Every cell in our bodies needs iodine, and we weren’t getting it. Oh, sure, a tiny fraction of iodine was added to our salt, but it wasn’t nearly enough. Millions of people developed symptoms, particularly hypothyroidism, which meant our thyroids didn’t have enough iodine to keep them working properly, and our bodies began losing the ability to control weight. Notice our overweight people? Maybe you shouldn’t blame them. All this weight increase began after iodine was yanked from our bodies.

Since Colleen convinced me to start an iodine protocol–I desperately want OFF my narcotics–I had only been taking the supplement Iodoral for two days when I found my energy again. A week later, my pain–which was constant until then–just didn’t return one morning. Unfortunately, I didn’t even think about it, I stopped taking the majority of my narcs all at once. Bad idea. I ended up with some good research about what a drug addict goes through in withdrawal.

Because the addition of iodine in the form of Iodoral (easier on the stomach than regular iodine) begins to force bromides from the system, our bodies begin a toxin dump, which will make us feel worse for a while. Of course, I was dealing not only with that, but with nasty withdrawal symptoms from stopping my narcotics so suddenly. I got so sick I couldn’t take my iodine or the supplements needed to go with it, and my fatigue eventually came back, my pain returned, and I had to restart the narcotics–a personal failure for me.

I asked Colleen what I was doing wrong, and she lovingly kicked my butt for trying to go cold turkey off my narcs. She also explained that sea salt water and extra water is vital to detox the system of bromide, heavy metals and other toxins, so that was what I needed to do first. I now take up to a couple of teaspoons of sea salt (must be sea salt, unrefined) in water throughout the day, followed by more fresh water. I take Iodoral in the morning (my dose is 12.5 mg, but others are much higher, depending on how much one needs to get healthy) along with 200 mcg of selenium, as much vitamin C as my body can handle without upsetting my digestion (2,000 to 4,000 mg) and others take zinc and B vitamins, vitamin A, etc. I take a vitamin/mineral supplemental powder from Life Extension to ensure I have the support I need without getting confused about the supplements. At first I couldn’t take that because I was so sick, but now I can. I have a lot of detoxing to go, but this is working.

If you do this, I highly advise going to yahoogroups and finding an iodine support group that will walk you through this. There aren’t any iodine educated docs in our area, but Mel, my husband, the hunk on the picture, is learning now. He’s traditionally trained as a Doctor of Osteopathy, worked as an ER doc for 22 years, and now runs our clinic here in town. He, too, is doing the iodine protocol, and is mentioning it to his patients, as well.

If you’re interested, look up Dr. David Brownstein online. He’s one of the docs helping pioneer the iodine march, and he has a lot to say.

Please take my words into consideration. Please think about it. Iodine is vital to our bodies, and we simply don’t get enough. It’s an epidemic all over the world. We could be much healthier than we are, and I, for one, am desperate to get off my narcotics and other supportive meds and get on with life. How about you?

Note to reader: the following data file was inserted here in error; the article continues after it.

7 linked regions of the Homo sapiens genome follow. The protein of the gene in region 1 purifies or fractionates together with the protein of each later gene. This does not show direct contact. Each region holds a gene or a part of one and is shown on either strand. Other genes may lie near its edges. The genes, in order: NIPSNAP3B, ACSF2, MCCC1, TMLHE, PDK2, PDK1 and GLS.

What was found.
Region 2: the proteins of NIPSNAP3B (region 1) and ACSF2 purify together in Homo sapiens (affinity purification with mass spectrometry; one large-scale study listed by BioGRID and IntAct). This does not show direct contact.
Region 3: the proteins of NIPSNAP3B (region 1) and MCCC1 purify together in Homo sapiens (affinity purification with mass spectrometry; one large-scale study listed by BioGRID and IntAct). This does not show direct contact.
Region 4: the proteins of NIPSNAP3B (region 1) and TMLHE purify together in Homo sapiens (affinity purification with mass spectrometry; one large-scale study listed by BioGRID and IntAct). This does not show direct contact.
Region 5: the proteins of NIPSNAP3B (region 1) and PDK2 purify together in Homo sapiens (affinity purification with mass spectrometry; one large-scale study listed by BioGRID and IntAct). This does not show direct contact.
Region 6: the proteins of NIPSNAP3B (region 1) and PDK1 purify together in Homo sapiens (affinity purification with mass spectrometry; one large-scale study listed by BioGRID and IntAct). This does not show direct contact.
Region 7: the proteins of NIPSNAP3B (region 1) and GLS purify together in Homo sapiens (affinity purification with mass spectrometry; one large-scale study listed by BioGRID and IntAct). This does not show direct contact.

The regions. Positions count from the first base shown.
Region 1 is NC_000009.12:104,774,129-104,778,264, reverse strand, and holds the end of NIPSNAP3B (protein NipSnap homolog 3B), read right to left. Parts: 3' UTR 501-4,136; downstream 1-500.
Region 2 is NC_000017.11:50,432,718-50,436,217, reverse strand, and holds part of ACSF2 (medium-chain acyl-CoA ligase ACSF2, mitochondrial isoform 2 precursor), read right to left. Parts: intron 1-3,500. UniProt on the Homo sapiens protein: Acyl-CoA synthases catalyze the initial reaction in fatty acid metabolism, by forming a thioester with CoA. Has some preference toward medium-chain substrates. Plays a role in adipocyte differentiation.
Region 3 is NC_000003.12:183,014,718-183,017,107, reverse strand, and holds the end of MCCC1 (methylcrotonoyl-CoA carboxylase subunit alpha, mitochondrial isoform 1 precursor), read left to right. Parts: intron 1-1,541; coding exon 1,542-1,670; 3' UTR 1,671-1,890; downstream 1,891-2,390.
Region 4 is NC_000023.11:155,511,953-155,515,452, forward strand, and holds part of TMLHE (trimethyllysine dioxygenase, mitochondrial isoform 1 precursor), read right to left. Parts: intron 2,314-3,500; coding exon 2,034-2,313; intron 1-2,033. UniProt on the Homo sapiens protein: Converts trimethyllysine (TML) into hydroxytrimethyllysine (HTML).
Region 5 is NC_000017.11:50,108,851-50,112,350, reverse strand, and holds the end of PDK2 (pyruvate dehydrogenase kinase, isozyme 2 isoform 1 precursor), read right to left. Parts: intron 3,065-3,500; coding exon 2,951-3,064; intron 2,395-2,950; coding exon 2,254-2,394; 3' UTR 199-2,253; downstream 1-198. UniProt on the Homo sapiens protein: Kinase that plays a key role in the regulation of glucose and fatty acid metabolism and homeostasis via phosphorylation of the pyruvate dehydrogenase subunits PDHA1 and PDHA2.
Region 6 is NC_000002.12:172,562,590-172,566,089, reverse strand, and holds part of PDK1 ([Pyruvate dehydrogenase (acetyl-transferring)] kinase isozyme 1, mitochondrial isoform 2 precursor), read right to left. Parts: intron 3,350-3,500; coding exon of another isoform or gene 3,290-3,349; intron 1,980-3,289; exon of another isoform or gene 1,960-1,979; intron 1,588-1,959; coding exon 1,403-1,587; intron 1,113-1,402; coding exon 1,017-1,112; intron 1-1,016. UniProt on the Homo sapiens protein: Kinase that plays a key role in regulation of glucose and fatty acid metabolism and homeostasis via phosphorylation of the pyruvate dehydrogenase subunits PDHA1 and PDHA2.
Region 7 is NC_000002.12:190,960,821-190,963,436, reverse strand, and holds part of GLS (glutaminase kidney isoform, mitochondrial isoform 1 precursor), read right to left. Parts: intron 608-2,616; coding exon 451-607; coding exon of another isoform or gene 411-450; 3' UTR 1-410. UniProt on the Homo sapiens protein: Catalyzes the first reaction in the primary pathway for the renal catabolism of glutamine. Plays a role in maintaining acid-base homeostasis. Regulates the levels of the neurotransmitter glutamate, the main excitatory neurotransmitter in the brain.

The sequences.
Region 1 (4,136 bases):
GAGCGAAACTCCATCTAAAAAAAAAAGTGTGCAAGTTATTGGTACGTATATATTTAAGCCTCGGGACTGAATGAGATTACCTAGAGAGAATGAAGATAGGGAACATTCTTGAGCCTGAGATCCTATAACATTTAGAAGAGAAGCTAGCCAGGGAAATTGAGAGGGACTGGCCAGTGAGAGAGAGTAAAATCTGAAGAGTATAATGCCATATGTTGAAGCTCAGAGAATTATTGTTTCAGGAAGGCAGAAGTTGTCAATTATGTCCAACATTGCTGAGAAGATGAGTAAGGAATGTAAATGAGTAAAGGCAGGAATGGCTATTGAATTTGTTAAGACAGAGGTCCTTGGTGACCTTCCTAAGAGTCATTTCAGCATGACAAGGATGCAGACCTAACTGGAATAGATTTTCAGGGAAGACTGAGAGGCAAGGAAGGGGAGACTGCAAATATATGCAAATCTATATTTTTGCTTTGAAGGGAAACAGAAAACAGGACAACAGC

The Death of a Romance by Hannah Alexander

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I’ve been blogging about love and romance lately because that’s what I write about in my day job, but this morning it occurred to me that  I have also written about the fallout of a dead romance–divorce. Tragically, love dies far too often, and those hit by it are left floundering in an effort to put their lives back together again. It seems each person I’ve talked to lately, believer or nonbeliever, has gone through the horrible experience. Since I’ve endured the pain of being rejected by a spouse and fought the long fight of divorce, maybe I can give comfort and a little direction to someone reading this who has experienced divorce, or knows someone going through it.

First of all, I hope this doesn’t offend anyone who has lost a mate to death, but the victim of a divorce has experienced not only the death of a marriage, but rejection from the one person in the world who was supposed to know and love them more than anyone else. It’s like a double death. It cuts a person to the core and takes a chunk out of their confidence. My comfort for anyone at this stage is to resist the devil and he will flee, because he is the one whispering to you that you’re unworthy. You’re no less a person now  than you were when your spouse married you. There are multiple reasons–hundreds to thousands of reasons–for someone to ask for a divorce, but my comfort has been that the person who divorced me was unable to work through his own personal difficulties, much less work through the difficulties of making a strong marriage. Maybe the two of you didn’t take time to get to know one another well before marriage. Whatever the reason, divorce is seldom about one person, but about two people being unable to make a relationship work.

If you’ve been rejected by a spouse, particularly when that spouse leaves you for someone else,  you’re left wondering what’s unacceptable about you. What’s lacking? What did you do? If only you could go back and do it over, find out what they really wanted, and do that thing, then this wouldn’t have happened. Recognize this? It’s one of the much-touted five stages of grief. You’re bargaining to get your spouse back. You will likely endure all five stages at different times for many months, even years. You might be in a hurry to find someone else and plunge back into marriage. Don’t! This could easily lead to yet another divorce, and believe me, the second one is even more devastating than the first. The time after a divorce should be an opportunity for you to heal, find someone who can counsel with you, discover what could have been done differently. Take a divorce recovery class, grow strong within yourself so that, if you remarry, you’re better prepared to make sure the next relationship works.